In Iraq, I could tell the folks who didn’t’ get off the Forward Operating Base much by the pristine appearance of their body armor.
Now, I was the guy seasoned Soldiers, with dirty neck guards, looked at, smirking. It’s deserved to an extent, though I leave the confines of our camp daily and walk within the Green Zone to my work at the Ministry of Defense. I often travel around Kabul and locations nearby in General Karimi’s Armored Suburban that is wedged in between open bed Ford Rangers that his security team rides. When I’m with Karimi, I wear the same thing he does - my uniform, boots, headgear and 9mm Beretta. My relationship with the Chief of Staff of the Afghan Army is built on trust. For me to wear protective gear he does not sport would seem to violate that faith. It is a small risk I take to do my job. However, when Karimi and I travel on US aircraft I am required to wear my body armor.
After my counseling, Command Sergeant Major Troxell pushed me on to the plane and sat next to me. I considered the man as I watched him place his M4 to his side. John Wayne is like the safety belt he adjusted while settling into his seat - no matter how bad it gets you feel no harm will come as long as he is around.
Troxell is from a long line of NCOs I’ve known throughout my career. The first NCO I met after graduating from College was Sergeant First Class Taft Yates. Though now retired he is in Afghanistan with me training Soldiers in Kandahar. My first platoon sergeant, Carlin Winnfield Brumback, was a behemoth of a man from Virginia’s Shenandoah Valley. I was that blessed officer whose first NCOs understood the role they played in training their Lieutenant. Brumback was followed by First Sergeant Smith, then Command Sergeants Major Chuck Hamilton, Sandra Emery, Julie Walter and Tory Hendrieth. They were the senior non-commissioned officers in the organizations that I commanded. Each, in their own way, had their hands full keeping me in line. Nearly as much as the more junior NCOs who had to execute my ill-conceived plans those few times I did not acquiesce to the advice of our unit’s most senior enlisted Soldier.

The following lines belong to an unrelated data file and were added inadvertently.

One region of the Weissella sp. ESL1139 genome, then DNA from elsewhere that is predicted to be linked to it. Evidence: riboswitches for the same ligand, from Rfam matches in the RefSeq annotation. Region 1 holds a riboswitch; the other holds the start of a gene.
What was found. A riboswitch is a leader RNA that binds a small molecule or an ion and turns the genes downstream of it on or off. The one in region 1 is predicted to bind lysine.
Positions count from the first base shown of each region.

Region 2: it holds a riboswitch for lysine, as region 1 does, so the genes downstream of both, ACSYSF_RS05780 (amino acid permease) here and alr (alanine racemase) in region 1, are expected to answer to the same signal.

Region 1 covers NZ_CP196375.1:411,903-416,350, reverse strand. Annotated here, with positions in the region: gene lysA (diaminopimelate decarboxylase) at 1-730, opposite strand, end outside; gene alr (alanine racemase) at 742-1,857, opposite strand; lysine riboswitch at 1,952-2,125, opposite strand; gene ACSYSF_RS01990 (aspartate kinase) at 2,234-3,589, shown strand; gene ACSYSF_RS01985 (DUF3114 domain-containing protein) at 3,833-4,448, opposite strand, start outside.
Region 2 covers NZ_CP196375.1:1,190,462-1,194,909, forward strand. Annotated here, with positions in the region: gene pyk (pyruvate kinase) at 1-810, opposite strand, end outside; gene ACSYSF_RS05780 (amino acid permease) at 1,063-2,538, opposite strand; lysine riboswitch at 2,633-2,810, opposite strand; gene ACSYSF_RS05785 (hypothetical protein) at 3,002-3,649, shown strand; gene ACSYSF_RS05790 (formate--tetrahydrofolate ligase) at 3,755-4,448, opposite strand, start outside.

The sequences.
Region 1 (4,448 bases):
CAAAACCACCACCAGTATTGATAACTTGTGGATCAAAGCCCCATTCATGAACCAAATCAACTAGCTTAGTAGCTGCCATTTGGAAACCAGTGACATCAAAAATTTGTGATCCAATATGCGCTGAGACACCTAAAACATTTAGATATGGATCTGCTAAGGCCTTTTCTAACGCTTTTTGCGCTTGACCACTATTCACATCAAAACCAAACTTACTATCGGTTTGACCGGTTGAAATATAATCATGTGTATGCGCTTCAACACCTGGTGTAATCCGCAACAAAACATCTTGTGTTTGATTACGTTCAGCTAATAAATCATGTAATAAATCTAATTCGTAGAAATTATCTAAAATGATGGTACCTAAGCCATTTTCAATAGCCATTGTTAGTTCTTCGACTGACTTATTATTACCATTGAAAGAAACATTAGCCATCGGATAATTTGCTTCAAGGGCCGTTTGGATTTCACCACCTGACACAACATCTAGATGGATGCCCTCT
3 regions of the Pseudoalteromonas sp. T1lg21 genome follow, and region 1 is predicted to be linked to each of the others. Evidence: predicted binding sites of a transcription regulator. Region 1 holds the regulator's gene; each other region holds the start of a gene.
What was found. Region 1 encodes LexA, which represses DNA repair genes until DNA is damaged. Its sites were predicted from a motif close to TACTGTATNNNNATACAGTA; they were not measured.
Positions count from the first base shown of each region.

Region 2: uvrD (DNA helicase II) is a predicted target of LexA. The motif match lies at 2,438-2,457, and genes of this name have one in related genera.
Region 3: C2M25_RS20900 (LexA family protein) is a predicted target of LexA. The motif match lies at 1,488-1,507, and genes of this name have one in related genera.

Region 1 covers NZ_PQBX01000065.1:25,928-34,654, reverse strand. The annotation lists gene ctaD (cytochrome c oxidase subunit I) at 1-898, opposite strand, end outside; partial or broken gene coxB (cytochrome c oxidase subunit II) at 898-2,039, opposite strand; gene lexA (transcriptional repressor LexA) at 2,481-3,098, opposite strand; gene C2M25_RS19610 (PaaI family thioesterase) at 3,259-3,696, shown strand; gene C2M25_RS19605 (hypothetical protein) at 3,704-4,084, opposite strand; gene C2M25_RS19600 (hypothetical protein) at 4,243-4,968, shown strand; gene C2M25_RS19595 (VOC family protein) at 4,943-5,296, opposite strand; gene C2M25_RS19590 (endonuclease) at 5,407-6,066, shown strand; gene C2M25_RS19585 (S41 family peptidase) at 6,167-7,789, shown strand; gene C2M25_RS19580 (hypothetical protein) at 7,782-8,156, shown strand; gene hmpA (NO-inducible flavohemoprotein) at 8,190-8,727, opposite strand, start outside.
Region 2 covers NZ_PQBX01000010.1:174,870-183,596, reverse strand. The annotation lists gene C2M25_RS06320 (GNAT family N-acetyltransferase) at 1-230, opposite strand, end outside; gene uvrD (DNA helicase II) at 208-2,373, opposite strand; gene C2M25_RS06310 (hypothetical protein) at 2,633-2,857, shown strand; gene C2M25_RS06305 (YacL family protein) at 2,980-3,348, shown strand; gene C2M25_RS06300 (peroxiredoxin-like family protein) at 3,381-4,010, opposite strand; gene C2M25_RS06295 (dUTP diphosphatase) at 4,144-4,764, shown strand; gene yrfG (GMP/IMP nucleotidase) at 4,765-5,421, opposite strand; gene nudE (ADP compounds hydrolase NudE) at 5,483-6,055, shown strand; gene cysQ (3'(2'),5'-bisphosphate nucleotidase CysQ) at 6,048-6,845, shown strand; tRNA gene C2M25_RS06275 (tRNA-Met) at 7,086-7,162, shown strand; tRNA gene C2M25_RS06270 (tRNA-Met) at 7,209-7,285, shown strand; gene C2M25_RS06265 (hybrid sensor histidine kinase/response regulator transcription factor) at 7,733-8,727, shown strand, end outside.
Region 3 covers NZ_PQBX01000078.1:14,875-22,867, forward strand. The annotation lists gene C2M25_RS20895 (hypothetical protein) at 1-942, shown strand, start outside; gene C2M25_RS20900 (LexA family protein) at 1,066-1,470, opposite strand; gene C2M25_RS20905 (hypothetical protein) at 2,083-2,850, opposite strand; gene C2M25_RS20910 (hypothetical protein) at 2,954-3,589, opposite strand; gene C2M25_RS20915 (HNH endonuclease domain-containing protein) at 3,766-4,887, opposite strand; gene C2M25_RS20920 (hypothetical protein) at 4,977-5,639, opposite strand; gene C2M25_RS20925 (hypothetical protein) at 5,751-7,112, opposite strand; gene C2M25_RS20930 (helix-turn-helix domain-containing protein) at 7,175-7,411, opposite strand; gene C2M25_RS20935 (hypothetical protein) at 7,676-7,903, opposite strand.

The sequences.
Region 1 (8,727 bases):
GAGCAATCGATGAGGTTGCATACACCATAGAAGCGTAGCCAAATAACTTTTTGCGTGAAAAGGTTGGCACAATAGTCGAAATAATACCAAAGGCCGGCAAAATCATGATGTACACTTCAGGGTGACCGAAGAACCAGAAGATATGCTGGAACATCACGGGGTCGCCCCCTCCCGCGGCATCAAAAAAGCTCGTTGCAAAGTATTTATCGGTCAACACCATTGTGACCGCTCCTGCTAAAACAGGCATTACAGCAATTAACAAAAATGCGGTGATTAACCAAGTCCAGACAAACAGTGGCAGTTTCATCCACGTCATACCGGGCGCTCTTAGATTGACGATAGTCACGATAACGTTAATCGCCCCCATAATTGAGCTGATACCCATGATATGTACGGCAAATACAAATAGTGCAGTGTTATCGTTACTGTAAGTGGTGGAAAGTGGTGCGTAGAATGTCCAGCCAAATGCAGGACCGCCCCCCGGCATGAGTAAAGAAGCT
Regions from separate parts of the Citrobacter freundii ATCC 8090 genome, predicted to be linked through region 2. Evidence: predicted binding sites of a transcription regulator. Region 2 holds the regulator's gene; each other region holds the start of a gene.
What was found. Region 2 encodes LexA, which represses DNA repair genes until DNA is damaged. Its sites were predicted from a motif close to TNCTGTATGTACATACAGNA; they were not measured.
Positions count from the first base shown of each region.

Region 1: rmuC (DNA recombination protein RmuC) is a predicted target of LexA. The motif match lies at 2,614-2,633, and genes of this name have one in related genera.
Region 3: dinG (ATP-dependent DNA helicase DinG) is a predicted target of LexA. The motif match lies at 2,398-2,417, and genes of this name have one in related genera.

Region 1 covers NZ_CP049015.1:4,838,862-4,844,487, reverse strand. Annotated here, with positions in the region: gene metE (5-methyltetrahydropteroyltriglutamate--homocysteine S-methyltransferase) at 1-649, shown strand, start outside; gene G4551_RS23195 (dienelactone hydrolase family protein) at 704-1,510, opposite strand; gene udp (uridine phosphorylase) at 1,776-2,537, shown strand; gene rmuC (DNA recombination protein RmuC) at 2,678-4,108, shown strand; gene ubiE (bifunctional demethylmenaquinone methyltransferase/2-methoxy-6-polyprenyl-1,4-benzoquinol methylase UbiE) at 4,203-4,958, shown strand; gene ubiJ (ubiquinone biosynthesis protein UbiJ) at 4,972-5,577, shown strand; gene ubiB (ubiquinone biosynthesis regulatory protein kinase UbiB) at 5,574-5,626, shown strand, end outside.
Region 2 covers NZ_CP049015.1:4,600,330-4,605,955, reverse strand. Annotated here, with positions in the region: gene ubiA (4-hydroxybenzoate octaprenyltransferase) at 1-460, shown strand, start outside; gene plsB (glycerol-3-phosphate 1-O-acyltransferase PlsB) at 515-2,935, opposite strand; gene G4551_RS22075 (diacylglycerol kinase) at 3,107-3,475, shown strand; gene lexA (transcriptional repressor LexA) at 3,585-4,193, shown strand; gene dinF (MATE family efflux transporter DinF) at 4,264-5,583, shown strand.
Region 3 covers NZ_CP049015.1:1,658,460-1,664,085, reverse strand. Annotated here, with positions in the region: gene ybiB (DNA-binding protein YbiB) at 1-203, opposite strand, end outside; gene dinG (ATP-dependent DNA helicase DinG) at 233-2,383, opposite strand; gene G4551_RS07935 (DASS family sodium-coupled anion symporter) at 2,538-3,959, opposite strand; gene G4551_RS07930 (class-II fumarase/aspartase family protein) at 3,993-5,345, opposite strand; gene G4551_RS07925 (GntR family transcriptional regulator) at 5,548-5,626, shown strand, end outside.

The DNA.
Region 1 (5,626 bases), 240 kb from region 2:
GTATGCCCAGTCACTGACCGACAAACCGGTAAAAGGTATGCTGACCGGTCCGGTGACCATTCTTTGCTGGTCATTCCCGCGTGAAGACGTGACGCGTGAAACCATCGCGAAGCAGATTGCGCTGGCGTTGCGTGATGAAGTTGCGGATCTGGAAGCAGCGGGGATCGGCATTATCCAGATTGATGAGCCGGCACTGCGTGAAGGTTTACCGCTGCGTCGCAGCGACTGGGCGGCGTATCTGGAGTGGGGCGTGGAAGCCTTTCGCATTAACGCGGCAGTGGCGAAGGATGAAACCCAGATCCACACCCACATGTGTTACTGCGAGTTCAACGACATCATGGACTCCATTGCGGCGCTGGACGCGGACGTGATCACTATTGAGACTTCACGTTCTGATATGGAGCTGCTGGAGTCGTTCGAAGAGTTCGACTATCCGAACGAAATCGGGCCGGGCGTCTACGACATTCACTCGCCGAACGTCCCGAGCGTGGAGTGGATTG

As Command Sergeant Major Troxell adjusted his MITCH helmet and pulled up his knee pads, I recalled a patrol in Doura, a southern suburb of Baghdad during my last tour in Iraq.
My security detachment leader, Staff Sergeant Knapp, tried to hurry me up as I talked a local Iraqi about recent enemy activity. The platoon we were with was moving out and we were last in the order of movement rather than being inside the formation where we were supposed to be. As I concluded my questioning, a single round smacked the wall several feet behind us. We turned to determine the location of the shooter but couldn’t pinpoint the origin of fire. That round was followed by others that crept slowly in our direction. We began to move out quickly as sporadic fire chipped pieces of concrete on houses and kicked up dirt on the road. We picked up our pace to a full run as the bullets chased us down the street. Knapp saw a door to a courtyard. He pushed it open, grabbed me, and shoved his way through the entrance. We toppled and twisted in the fall and I landed on top of him, sinking into his lap. I turned my head, our eyes met, and we began to laugh and could not stop.
Staff Sergeant Knapp got me to a safe place.